Published on 06/06/18

UGA Extension, Fort Valley State University to host small business workshop

By Clint Thompson

University of Georgia Cooperative Extension and Fort Valley State University (FVSU) will host the U.S. Department of Agriculture (USDA) Small Business Innovation Research Workshop on Tuesday, June 19, from 9:30 a.m. until 2 p.m. at FVSU in Fort Valley, Georgia.

The workshop will introduce small business owners and entrepreneurs to significant funding opportunities available from the USDA Small Business Innovation Research (SBIR) program.

The SBIR program offers small business owners the chance to receive federal funding to research and explore new product ideas. Representatives from the Small Business Development Center — a UGA public service and outreach unit — UGA Extension, FVSU and the Georgia Institute of Technology will be on hand to discuss these grants and explain SBIR, grant eligibility and application requirements.

“To attend the workshop, all they have to be is curious. If they’re a small business owner or entrepreneur who feels like they’ve got an innovative idea for a great business, we invite them to attend this workshop,” said Andrea Scarrow, UGA Extension Family and Consumer Sciences program development coordinator for the Southwest District.

The workshop is free, but those interested in attending should contact Jolain Luke at 229-386-3812 or register online at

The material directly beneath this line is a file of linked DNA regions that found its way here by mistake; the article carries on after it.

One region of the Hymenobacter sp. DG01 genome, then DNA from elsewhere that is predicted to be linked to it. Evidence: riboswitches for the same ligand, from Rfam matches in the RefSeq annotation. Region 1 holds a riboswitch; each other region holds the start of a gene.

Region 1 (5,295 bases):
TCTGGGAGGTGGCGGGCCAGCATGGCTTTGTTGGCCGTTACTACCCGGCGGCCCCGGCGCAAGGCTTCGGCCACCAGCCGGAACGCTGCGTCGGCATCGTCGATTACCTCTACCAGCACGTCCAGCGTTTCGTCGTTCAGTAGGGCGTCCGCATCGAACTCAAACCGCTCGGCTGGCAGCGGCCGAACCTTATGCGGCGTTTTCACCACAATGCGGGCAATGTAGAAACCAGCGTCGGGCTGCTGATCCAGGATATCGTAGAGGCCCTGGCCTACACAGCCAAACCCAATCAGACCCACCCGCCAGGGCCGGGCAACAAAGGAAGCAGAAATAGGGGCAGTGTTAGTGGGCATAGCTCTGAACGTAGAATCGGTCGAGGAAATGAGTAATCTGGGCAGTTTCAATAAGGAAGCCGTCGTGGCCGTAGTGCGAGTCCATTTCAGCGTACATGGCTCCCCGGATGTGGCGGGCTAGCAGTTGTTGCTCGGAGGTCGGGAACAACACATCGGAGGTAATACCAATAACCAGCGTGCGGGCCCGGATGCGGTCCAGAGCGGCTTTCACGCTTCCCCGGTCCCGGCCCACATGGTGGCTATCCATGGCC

Grant proposals will be accepted for topics related to:

  • Forests and related resources
  • Plant production and protection biology
  • Animal production and protection
  • Air, water and soils
  • Food science and nutrition
  • Rural development
  • Aquaculture
  • Biofuels and biobased products
  • Small and midsized farms
  • Plant production and protection engineering

Scarrow partnered with Joy Moten-Thomas, FVSU assistant administrator for community development and outreach, to plan and present the workshop.

“There are very few grant opportunities that are available directly to Georgia’s business owners operating in the agricultural sector. We, as an Extension program, see the value of making sure that our businesses that serve as the backbone of our economy have knowledge of this program and have an opportunity to compete for this funding,” Moten-Thomas said.

The SBIR program offers grants up to $100,000 in phase one, which covers eight months and supports concept development. Companies can then move to phase two and apply for grants up to $600,000, which covers 24 months and allows small businesses to scale up their ideas and approach commercialization.

Clint Thompson is an agriculture writer based in Tifton, Georgia.

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